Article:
- One order, on October 29.
- Spent $200 on one item.
The customer resume demands that we compile a robust profile about the customer.
- Customer received a catalog on October 1.
- Customer did not return any of the merchandise ordered on October 29.
- Customer paid the standard fee for shipping.
- Customer did not use a discount code when placing the order.
- Customer is an e-mail subscriber.
- Customer only purchased one item.
- Customer ordered on a Wednesday, one day after receiving an e-mail campaign.
- Customer had a referring URL from a social media site.
- Customer ordered 28 days after receiving a catalog.
- Customer did not use a catalog key-code when ordering.
- Customer lives in a Zip Code Forensics zip code classified as "Online Bliss".
- Customer ordered from merchandise division "X", and did not order from merchandise division "Y" or "Z".
- Customer has not visited the website since.
- This was the first order placed by this customer.
- Customer lives more than 100 miles from a store.
The Customer Resume demands that we evaluate the customer on the basis of everything we know about the customer. Here, we have a rich profile of who this person is, and if we know more about who this customer is, we can imagine what our relationship with the customer could be.
For instance, the fact that this customer ordered 28 days after receiving a catalog tells us that the catalog, at best, mildly influenced the order. The fact that this customer ordered on a Wednesday, one day after receiving an e-mail marketing campaign, tells us that the e-mail may have had a strong influence. This customer paid full price, a positive harbinger for long-term value. This customer only purchased one item, often a negative indicator of long-term value. This customer did not return to the website, which might be a negative harbinger.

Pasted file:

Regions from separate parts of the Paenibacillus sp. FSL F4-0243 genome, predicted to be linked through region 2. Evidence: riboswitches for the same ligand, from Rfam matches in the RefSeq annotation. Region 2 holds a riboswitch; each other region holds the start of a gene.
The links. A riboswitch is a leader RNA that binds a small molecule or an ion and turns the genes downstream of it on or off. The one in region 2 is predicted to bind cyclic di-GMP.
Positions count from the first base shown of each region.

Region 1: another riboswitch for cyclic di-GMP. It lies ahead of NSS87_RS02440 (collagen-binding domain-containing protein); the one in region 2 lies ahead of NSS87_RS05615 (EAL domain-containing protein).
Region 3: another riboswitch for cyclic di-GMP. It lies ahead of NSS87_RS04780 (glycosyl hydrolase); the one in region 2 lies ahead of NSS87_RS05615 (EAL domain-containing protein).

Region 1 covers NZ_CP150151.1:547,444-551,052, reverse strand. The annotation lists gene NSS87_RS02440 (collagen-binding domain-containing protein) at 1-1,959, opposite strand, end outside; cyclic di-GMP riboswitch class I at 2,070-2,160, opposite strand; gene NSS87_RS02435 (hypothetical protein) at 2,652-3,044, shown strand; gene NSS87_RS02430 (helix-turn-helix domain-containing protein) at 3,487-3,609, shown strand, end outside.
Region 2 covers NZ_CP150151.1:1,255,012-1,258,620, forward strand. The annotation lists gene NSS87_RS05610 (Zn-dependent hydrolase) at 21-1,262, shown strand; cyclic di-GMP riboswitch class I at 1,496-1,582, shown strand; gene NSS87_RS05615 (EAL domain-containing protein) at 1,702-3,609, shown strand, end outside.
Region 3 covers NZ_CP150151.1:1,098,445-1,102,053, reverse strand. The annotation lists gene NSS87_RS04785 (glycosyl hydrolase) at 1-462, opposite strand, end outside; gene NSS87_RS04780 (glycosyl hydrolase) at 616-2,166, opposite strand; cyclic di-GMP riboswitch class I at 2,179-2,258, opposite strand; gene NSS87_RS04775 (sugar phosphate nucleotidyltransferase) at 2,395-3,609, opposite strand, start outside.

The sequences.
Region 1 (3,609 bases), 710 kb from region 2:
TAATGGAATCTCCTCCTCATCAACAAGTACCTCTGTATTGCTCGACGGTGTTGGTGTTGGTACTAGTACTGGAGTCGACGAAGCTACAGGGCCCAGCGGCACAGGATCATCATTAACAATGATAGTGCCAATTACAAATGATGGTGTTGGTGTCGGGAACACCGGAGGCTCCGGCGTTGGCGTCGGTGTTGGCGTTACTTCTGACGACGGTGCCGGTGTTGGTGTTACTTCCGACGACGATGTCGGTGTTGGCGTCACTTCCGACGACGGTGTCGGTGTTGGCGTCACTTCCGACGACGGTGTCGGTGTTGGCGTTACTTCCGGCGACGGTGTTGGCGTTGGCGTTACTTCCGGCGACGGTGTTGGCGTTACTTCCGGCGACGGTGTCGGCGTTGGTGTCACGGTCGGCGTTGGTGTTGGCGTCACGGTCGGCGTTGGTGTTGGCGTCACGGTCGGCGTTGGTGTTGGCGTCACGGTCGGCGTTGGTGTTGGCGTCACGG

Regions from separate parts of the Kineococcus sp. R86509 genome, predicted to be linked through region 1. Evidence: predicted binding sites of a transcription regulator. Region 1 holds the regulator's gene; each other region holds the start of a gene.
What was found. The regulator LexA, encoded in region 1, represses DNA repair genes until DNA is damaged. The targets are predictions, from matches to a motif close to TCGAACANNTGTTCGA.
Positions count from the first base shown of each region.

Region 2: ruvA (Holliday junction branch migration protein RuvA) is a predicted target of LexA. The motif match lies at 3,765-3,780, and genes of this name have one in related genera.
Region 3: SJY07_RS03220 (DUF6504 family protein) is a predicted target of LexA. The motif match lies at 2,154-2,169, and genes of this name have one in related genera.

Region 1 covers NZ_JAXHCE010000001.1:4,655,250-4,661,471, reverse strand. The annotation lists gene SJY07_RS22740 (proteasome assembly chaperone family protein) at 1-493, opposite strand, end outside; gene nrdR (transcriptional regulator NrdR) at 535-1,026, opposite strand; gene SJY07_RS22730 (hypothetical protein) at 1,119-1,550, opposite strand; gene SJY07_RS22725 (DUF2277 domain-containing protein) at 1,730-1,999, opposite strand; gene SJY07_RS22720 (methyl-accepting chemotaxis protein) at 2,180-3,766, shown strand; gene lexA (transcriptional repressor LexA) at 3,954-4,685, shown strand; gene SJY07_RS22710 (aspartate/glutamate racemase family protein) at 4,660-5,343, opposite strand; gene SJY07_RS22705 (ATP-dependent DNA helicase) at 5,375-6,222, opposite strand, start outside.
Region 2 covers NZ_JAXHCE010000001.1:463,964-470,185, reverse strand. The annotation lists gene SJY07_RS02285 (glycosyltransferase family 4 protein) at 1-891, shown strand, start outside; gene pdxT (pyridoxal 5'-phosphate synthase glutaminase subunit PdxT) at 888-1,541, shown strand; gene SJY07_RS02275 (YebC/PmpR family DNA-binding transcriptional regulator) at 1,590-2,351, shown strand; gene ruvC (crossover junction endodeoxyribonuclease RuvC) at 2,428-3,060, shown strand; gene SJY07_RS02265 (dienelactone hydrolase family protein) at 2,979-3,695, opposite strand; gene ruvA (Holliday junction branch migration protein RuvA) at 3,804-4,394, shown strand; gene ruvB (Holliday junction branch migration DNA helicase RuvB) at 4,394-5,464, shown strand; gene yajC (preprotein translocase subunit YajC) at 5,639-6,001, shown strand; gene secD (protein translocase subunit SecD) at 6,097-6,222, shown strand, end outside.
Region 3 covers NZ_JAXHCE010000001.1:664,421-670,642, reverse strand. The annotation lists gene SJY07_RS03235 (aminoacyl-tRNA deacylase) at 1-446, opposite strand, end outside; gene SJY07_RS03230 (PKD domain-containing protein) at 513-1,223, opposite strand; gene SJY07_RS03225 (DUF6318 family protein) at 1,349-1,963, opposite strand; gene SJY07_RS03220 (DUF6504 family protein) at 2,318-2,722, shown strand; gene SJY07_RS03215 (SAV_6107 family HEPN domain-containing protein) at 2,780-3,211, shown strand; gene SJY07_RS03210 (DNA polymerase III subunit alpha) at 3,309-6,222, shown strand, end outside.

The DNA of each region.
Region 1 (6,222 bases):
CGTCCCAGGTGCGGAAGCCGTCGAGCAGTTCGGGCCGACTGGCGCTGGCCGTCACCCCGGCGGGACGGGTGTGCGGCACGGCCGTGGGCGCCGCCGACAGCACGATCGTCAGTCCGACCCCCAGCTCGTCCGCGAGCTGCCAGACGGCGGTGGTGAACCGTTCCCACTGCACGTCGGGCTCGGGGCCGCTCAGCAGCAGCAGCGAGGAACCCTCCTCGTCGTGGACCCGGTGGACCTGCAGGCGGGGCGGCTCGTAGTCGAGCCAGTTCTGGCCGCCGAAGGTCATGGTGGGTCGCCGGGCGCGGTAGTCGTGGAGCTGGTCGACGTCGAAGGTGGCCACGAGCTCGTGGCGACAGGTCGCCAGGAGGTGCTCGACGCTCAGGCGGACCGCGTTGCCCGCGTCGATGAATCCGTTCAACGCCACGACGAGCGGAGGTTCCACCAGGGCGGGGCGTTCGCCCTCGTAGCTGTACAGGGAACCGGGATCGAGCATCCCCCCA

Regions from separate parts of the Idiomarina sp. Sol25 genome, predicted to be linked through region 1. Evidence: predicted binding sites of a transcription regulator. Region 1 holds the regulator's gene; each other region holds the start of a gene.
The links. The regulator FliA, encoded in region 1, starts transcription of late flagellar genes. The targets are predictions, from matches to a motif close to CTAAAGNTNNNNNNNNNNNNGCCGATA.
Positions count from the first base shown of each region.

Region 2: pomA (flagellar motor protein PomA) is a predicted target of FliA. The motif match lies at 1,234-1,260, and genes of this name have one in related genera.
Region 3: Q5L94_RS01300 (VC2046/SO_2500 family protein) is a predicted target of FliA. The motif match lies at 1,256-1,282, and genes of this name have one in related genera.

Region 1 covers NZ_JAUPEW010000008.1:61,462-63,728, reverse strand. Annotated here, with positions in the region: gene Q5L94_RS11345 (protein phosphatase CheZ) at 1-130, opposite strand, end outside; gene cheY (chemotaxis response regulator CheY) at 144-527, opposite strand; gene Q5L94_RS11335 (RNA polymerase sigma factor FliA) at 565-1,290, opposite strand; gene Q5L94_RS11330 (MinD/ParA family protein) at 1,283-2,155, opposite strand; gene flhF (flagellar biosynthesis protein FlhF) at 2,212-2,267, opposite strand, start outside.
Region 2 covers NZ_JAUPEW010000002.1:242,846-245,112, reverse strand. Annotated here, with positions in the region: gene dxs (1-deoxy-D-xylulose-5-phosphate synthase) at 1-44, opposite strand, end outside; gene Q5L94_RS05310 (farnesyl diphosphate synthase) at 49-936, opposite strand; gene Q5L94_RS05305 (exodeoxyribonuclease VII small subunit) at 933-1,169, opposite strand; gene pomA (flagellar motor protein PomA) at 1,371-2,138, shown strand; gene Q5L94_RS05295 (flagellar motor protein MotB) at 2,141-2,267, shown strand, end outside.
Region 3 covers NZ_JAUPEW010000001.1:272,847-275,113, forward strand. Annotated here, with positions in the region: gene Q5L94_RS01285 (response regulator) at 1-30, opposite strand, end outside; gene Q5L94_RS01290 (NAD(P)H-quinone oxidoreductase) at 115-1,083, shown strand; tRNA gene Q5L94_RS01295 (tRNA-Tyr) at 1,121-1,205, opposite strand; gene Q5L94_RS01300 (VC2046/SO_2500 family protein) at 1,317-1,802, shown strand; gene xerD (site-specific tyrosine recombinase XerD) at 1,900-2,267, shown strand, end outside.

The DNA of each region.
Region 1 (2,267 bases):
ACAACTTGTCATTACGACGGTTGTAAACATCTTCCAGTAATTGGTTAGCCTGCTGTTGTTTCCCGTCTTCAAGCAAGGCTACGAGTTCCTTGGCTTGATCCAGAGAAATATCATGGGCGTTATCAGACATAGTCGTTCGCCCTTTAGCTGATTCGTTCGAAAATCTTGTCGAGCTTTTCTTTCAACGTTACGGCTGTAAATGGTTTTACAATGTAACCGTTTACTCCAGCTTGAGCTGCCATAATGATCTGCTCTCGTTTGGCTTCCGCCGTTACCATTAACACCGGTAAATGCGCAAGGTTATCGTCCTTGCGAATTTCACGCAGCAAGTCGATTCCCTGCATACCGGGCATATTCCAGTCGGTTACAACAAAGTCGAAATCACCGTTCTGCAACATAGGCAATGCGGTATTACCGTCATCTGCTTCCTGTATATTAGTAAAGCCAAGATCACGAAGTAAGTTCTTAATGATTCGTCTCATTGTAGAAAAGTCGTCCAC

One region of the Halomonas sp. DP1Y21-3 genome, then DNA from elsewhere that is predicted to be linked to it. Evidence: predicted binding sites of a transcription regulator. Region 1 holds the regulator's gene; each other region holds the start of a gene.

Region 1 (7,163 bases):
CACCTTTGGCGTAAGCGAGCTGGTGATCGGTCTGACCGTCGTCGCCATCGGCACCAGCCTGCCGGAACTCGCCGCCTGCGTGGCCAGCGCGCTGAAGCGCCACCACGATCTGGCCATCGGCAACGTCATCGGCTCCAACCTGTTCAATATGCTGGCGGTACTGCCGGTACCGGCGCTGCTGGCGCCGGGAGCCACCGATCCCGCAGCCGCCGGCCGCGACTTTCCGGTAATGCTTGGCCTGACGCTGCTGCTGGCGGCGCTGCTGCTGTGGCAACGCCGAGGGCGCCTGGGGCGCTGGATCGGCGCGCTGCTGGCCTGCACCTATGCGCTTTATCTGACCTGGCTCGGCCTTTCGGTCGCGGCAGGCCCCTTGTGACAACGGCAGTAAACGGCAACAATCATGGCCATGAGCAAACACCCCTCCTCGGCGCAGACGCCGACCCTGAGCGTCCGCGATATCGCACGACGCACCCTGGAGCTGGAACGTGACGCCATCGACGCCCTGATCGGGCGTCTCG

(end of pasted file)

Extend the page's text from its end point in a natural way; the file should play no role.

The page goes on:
The goal of the customer resume is to know as much about a customer as possible, to be able to learn about subtleties in customer behavior that may indicate changes in future behavior. We want to derive information about the customer, we don't want to reduce behavior to a small number of esoteric dimensions --- we can always do that later.
If you want to liven up a boring "Information Technology Steering Committee" meeting, bring the resume for just one customer to the meeting, hand it out to every attendee, and then ask each attendee to craft a communication strategy for this one customer.
Interesting take on segmentation.ReplyDelete
Even if you could create a strategy for this individual, there is no way it would be scalable...how could this approach be pragmatic? Would this just be a exercise to spur discussion?
This works extremely well from a statistical modeling standpoint. If you are building models, these variables work well. The models determine who receives e-mail campaigns or catalog marketing campaigns.ReplyDelete
You can build these fields into an OLAP-style application that allows you to analyze 2-3 customer dimensions at a time, if you want to simply understand customer behavior better.
Another point --- when I worked at Lands' End, some twenty years ago, every Monday morning I looked at the "Customer Resume" of about a hundred customers. I would evaluate key customer attributes, comparing them to the mathematical score I created to determine if the customer received catalogs or not.ReplyDelete
You learn an awful lot about customers when you physically look at the resume of 100 or 200 different customers every Monday morning.
When you explain it in your comment as 100-200 screened, vs the one you bring to steering committee, it makes a bit more sense to me.
Have you encountered any difficulty when customer resume runs counter to the market research?
You always run into difficulty when the data runs contrary to customer research!ReplyDelete